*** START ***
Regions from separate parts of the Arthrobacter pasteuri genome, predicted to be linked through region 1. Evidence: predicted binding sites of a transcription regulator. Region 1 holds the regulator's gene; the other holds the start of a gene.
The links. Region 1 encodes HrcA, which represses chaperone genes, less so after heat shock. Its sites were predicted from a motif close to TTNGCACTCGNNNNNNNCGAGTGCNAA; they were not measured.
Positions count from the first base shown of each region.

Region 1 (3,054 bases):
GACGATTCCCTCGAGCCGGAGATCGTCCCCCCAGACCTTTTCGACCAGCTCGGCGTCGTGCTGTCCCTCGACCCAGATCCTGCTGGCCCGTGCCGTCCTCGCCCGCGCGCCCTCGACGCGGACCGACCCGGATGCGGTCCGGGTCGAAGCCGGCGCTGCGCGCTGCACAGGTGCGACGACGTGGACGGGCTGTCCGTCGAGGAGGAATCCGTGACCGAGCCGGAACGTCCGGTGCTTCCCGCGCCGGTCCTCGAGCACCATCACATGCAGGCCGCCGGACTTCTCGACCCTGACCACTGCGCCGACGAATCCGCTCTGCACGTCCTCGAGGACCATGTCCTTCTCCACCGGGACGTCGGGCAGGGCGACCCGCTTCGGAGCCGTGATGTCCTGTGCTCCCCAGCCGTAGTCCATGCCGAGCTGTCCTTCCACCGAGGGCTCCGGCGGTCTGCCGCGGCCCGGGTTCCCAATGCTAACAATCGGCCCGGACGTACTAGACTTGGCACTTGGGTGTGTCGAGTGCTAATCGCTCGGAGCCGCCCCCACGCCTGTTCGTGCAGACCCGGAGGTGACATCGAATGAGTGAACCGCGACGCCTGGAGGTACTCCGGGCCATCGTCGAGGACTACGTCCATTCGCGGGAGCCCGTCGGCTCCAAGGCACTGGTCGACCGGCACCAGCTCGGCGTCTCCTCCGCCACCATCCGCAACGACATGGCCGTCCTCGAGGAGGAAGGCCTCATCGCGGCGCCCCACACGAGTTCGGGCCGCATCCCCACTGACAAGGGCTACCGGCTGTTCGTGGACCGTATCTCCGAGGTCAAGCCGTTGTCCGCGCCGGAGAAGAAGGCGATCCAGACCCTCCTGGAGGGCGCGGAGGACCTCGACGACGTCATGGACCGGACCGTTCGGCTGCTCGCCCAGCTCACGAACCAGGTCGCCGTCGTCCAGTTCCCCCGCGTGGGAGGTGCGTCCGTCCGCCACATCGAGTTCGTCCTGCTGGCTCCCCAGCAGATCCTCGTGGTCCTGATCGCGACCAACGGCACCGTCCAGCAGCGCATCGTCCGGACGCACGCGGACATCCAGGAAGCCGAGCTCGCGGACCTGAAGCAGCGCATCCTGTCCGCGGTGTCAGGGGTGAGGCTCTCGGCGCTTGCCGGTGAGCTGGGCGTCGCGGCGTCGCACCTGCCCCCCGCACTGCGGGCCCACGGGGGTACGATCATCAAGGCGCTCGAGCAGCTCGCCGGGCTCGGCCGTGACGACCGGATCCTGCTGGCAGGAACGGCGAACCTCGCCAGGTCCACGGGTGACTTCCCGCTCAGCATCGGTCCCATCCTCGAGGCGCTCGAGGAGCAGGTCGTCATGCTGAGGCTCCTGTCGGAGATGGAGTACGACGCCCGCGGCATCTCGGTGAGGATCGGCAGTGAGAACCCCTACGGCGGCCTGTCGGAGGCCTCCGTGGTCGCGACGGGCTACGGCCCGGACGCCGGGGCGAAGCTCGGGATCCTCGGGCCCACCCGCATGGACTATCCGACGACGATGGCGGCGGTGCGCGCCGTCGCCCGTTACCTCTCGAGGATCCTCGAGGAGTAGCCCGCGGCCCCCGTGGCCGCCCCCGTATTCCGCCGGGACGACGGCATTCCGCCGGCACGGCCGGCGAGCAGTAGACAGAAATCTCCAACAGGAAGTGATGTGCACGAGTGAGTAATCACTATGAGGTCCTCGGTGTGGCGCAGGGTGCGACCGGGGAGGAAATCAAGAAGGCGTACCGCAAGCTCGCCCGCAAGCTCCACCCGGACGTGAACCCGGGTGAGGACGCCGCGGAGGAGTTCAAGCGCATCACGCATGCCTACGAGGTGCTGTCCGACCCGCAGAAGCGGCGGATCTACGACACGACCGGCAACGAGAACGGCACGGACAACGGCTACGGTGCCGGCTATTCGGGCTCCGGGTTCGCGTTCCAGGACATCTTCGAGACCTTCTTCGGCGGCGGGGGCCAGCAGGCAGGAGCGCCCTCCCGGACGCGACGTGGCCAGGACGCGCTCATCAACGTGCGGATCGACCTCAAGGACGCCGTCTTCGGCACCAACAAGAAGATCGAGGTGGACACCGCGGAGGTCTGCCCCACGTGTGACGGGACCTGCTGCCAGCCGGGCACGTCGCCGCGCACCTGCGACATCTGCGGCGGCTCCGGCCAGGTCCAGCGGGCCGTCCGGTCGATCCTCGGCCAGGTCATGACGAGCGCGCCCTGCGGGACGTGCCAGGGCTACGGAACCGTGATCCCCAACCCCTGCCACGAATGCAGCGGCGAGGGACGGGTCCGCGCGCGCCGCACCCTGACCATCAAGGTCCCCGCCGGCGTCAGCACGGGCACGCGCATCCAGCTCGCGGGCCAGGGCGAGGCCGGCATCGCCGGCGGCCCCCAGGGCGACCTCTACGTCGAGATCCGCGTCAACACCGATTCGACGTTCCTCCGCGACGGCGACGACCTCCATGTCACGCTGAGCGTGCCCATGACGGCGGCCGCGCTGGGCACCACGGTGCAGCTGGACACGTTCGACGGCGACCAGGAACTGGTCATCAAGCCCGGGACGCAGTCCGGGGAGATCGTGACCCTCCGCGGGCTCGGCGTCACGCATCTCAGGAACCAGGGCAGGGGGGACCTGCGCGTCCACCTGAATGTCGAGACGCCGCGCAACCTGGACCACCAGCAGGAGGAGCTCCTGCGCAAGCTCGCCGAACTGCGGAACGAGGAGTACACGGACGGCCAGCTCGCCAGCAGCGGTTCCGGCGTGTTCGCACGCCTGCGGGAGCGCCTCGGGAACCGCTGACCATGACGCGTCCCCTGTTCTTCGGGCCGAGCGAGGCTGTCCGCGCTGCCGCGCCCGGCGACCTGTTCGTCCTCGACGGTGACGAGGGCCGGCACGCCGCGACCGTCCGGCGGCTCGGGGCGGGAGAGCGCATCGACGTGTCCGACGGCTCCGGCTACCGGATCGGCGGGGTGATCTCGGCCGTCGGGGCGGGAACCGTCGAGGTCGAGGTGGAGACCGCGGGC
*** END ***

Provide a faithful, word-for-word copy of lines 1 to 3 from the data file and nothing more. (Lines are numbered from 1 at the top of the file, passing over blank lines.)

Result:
Regions from separate parts of the Arthrobacter pasteuri genome, predicted to be linked through region 1. Evidence: predicted binding sites of a transcription regulator. Region 1 holds the regulator's gene; the other holds the start of a gene.
The links. Region 1 encodes HrcA, which represses chaperone genes, less so after heat shock. Its sites were predicted from a motif close to TTNGCACTCGNNNNNNNCGAGTGCNAA; they were not measured.
Positions count from the first base shown of each region.